No Blind Passing

The view on the other side of the hill for the live events industry

Most of us have experienced the frustration of being stuck behind a slow driver on a two-lane highway. If you’re on a hilly road, or one with lots of curves, you simply can’t pass them, because you can’t get a clear view of oncoming traffic.

Blind passing is illegal for a reason — it endangers everyone. But once you have a clear view of what’s ahead, you need to commit. It’s no time to be timid. You need to respond quickly, accelerate, and maneuver to make the pass. Otherwise, you’re stuck.

That’s the analogy I see for the live events industry. We’ve spent months responsibly moving forward, uphill all the way and straining for a clear view of the road ahead. I’m beyond ready to get back to the business of designing and producing live events, amazing moments that unfold in real time for large groups of people.

And despite the reality of pandemic-forced shutdowns in the conference and expositions industry, I am more convinced than ever that Live Events answer an essential human need. It’s a need for both social fulfillment and commercial exchange.

I expressed this optimism recently, in an interview for The Dow Report with Roger Dow, President and CEO of the U.S. Travel Association. He asked me what I’m telling clients when they seek advice. And here’s my response in a nutshell…

Let’s not squander this opportunity.

Collectively, we are well on our way to solving for the most critical issues. There is unanimous agreement that the health and safety of everyone at any live gathering is of utmost importance.

Fortunately, because events and exhibitions take place in controlled environments (as opposed to the mass gatherings we see at parades, festivals, and fireworks displays) we can control attendance to regulate flow and social distancing.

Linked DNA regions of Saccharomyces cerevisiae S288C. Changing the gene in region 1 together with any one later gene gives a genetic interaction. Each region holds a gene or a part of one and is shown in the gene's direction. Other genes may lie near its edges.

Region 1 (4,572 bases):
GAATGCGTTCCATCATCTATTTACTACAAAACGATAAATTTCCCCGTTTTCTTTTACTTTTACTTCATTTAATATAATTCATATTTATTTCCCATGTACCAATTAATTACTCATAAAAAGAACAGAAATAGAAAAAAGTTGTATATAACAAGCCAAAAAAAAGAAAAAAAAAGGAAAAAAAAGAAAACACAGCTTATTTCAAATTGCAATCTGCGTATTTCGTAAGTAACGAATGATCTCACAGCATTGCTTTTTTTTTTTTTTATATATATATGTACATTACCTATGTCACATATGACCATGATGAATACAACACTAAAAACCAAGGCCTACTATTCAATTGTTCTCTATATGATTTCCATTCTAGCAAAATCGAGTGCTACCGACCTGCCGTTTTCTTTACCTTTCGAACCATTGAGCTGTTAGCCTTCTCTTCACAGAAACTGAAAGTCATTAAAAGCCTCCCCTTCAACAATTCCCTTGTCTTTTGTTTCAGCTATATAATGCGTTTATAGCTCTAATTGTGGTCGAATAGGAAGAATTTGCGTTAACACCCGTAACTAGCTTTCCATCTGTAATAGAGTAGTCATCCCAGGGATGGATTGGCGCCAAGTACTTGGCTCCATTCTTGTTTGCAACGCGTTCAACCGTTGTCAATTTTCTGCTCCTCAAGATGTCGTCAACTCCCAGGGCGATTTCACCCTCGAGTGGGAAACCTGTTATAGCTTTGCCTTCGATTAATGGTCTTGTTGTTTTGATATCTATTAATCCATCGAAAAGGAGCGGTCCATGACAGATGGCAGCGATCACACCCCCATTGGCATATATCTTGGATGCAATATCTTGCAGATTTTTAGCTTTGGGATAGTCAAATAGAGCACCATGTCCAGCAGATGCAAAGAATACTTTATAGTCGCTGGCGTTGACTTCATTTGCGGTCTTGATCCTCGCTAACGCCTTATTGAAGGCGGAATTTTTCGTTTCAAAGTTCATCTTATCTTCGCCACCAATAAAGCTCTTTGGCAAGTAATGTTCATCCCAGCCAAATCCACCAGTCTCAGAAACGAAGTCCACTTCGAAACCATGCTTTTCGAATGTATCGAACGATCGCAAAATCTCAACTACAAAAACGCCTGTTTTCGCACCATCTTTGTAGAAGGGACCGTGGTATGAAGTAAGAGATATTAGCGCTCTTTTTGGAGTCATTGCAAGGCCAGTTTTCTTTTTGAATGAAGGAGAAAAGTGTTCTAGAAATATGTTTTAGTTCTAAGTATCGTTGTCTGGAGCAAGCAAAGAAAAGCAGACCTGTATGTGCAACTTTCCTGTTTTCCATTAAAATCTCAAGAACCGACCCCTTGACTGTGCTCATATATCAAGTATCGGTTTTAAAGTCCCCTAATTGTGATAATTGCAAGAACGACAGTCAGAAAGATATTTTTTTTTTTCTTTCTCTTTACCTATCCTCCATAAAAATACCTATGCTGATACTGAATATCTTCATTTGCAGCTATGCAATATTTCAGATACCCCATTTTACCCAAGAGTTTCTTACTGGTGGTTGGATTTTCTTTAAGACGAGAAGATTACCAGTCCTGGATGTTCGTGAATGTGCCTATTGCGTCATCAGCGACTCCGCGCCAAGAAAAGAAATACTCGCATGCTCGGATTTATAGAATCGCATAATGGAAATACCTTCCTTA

We can design to ensure that the latest CDC standards and official health guidelines are maintained while actually improving and personalizing the experience for attendees and exhibitors.

It’s a reinvention moment.

While as an industry we didn’t have a choice to have a pandemic, we do have a choice to use this pandemic as an opportunity. By incorporating small changes to event strategy, technology, and design, events can become more intimate, meaningful, and personalized. As an industry, we can emerge with an even greater value proposition.

At Freeman, our designers have been storyboarding the attendee journey, considering things like customized learning paths, a choreographed show floor, and re-imagined exhibits that naturally support social distancing guidelines.

Helping exhibitors focus on generating more qualified leads, as opposed to merely attracting big numbers, is another strategic choice that is good business and good health practice. The essential thing is to make each live engagement matter more than ever.

And the integration of hybrid solutions needs to be part of this formula. I agree with Marc Mattieu, who leads transformation at Salesforce.

He shared this perspective with us in a webinar series Freeman sponsored with SISO, in which he remarked that, “While digital connections have brought about increased efficiency, they do not enable starting something new / dreaming bigger / or the non-pre-programmed. That, ‘happens in live.’”

We like to say that live events, experienced face-to-face, have deep reach — we can connect with people in significant ways that engage all the senses.
When we layer in live internet-based elements, leveraging the latest digital technologies, we gain broad reach — we can easily grant access to constituents around the world and benefit by their interaction.

When done well, virtual events are designed as digital experiences, not simply content we watch online. When we truly connect virtual communities, they are here to stay.

At Freeman, we’ve delivered over 1,800 online event sessions with nearly 8,000 presenters, reaching over 187,000 attendees since March. We see hybrid events as the future. By engaging live remote and live in-person audiences, bringing them together through a single platform, events will be able to reach and impact people on a global scale.

The timing of when to launch will naturally be different for specific shows, associations, and corporations. It won’t happen with the throw of a switch. Some can move more aggressively than others, based on their market, audience, and unique mission.

That said, our industry is reaching the crest of the hill and pulling out of the curve. Now is the time to have your plans in place. Understand what’s at stake. Understand the opportunity.

And as soon as you have a clear view of the passing lane, don’t hesitate. Make your move and make it count.

One thought on “No Blind Passing

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